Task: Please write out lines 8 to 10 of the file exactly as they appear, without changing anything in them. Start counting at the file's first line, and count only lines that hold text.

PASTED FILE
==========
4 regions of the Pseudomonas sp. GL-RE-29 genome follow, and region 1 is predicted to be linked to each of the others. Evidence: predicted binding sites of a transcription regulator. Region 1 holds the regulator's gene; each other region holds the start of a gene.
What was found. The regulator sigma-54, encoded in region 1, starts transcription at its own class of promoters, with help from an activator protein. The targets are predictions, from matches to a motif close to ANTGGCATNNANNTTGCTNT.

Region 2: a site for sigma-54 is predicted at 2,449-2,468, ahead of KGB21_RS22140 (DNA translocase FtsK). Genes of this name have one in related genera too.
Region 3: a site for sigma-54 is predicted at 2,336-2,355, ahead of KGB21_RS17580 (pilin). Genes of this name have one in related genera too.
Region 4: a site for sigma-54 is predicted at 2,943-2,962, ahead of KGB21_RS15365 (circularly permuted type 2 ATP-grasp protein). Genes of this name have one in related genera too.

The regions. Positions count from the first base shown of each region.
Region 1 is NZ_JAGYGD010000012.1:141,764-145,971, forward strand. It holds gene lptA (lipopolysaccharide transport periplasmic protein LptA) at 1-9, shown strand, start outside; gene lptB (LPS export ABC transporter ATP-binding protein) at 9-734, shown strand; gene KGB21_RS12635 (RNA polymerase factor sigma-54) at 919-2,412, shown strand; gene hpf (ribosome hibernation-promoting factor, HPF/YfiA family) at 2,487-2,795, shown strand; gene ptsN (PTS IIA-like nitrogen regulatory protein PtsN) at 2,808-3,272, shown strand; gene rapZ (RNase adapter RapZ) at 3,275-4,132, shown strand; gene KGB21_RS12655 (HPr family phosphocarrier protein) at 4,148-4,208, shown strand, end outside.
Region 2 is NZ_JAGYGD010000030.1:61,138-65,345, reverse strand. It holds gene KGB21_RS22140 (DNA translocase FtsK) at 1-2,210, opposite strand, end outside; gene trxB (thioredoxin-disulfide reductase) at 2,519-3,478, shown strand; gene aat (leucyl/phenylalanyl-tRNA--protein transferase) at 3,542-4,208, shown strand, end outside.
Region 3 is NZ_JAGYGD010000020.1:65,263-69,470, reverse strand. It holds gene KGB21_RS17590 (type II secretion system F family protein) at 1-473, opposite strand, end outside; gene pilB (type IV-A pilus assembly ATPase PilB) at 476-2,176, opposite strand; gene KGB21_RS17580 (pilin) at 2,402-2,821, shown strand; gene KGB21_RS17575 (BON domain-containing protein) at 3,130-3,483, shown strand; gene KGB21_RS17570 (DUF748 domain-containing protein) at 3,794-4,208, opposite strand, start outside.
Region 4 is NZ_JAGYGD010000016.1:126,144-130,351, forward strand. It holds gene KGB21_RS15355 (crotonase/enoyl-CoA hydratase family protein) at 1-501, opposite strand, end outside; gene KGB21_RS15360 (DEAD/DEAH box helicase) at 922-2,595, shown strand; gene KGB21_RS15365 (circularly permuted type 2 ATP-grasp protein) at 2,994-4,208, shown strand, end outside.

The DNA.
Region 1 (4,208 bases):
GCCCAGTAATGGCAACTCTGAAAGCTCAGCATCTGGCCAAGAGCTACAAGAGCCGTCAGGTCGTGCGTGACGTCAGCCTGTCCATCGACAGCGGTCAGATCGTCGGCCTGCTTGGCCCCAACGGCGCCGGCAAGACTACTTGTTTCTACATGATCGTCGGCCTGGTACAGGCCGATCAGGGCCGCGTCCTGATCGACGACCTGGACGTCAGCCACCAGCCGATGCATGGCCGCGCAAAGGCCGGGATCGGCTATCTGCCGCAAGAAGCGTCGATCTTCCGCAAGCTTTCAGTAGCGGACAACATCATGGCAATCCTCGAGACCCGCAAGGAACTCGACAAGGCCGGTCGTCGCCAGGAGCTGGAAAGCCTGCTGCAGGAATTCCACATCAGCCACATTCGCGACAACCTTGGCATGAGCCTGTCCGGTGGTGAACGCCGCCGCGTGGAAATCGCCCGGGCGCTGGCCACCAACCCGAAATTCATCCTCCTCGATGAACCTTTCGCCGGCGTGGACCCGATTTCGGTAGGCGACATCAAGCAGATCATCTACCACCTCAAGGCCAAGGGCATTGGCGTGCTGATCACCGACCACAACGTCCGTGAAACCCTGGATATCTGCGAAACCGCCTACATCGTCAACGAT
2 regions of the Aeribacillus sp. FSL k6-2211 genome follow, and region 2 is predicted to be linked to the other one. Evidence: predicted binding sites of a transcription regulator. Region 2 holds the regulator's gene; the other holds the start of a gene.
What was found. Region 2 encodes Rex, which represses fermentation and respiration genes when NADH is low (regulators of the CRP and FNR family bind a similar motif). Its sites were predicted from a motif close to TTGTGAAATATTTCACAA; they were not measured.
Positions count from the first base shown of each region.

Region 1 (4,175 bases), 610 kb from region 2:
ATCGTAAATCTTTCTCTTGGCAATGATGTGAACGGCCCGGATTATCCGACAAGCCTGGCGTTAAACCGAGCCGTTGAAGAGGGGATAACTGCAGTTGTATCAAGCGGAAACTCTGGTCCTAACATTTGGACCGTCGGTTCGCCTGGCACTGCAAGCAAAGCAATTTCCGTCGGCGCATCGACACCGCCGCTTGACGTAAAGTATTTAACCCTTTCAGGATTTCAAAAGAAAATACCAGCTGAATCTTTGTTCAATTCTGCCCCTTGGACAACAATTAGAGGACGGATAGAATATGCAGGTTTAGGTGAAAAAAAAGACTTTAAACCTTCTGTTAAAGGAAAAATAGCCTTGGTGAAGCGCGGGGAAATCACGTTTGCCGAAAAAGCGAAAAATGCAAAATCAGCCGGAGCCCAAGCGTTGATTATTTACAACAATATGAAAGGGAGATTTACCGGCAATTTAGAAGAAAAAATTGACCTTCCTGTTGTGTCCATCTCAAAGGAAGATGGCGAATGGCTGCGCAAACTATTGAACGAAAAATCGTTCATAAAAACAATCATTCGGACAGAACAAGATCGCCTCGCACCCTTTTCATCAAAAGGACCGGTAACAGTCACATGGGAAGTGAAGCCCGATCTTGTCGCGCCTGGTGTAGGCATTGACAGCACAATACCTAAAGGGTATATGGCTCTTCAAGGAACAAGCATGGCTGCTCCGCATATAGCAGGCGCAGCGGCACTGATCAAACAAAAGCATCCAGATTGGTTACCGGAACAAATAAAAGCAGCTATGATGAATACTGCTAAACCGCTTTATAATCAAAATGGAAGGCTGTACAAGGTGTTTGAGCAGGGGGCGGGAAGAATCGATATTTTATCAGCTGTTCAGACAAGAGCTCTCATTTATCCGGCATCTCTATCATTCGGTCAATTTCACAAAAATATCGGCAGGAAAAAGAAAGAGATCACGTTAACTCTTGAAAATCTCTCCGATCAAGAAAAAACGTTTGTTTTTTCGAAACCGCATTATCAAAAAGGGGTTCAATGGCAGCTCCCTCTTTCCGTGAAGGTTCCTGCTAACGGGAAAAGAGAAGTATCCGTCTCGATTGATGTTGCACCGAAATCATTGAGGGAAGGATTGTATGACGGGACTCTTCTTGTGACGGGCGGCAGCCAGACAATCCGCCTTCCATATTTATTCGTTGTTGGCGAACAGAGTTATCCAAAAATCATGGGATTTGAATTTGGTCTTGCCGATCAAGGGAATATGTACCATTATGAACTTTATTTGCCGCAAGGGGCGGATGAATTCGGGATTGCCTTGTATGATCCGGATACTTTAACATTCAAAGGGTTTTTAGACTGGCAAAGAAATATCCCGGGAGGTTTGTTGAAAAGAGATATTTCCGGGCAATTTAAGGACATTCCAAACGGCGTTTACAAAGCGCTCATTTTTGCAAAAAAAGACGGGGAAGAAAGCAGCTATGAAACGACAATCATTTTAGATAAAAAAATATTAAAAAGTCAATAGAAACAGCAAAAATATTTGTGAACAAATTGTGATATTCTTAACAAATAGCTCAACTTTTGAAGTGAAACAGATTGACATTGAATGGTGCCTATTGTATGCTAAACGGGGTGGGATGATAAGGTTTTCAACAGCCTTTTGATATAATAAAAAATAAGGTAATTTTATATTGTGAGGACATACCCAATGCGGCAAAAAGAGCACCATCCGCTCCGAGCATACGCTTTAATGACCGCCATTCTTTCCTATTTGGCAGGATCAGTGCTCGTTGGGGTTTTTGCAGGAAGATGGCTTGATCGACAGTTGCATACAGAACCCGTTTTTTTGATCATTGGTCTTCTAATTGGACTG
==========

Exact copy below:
Region 2 is NZ_JAGYGD010000030.1:61,138-65,345, reverse strand. It holds gene KGB21_RS22140 (DNA translocase FtsK) at 1-2,210, opposite strand, end outside; gene trxB (thioredoxin-disulfide reductase) at 2,519-3,478, shown strand; gene aat (leucyl/phenylalanyl-tRNA--protein transferase) at 3,542-4,208, shown strand, end outside.
Region 3 is NZ_JAGYGD010000020.1:65,263-69,470, reverse strand. It holds gene KGB21_RS17590 (type II secretion system F family protein) at 1-473, opposite strand, end outside; gene pilB (type IV-A pilus assembly ATPase PilB) at 476-2,176, opposite strand; gene KGB21_RS17580 (pilin) at 2,402-2,821, shown strand; gene KGB21_RS17575 (BON domain-containing protein) at 3,130-3,483, shown strand; gene KGB21_RS17570 (DUF748 domain-containing protein) at 3,794-4,208, opposite strand, start outside.
Region 4 is NZ_JAGYGD010000016.1:126,144-130,351, forward strand. It holds gene KGB21_RS15355 (crotonase/enoyl-CoA hydratase family protein) at 1-501, opposite strand, end outside; gene KGB21_RS15360 (DEAD/DEAH box helicase) at 922-2,595, shown strand; gene KGB21_RS15365 (circularly permuted type 2 ATP-grasp protein) at 2,994-4,208, shown strand, end outside.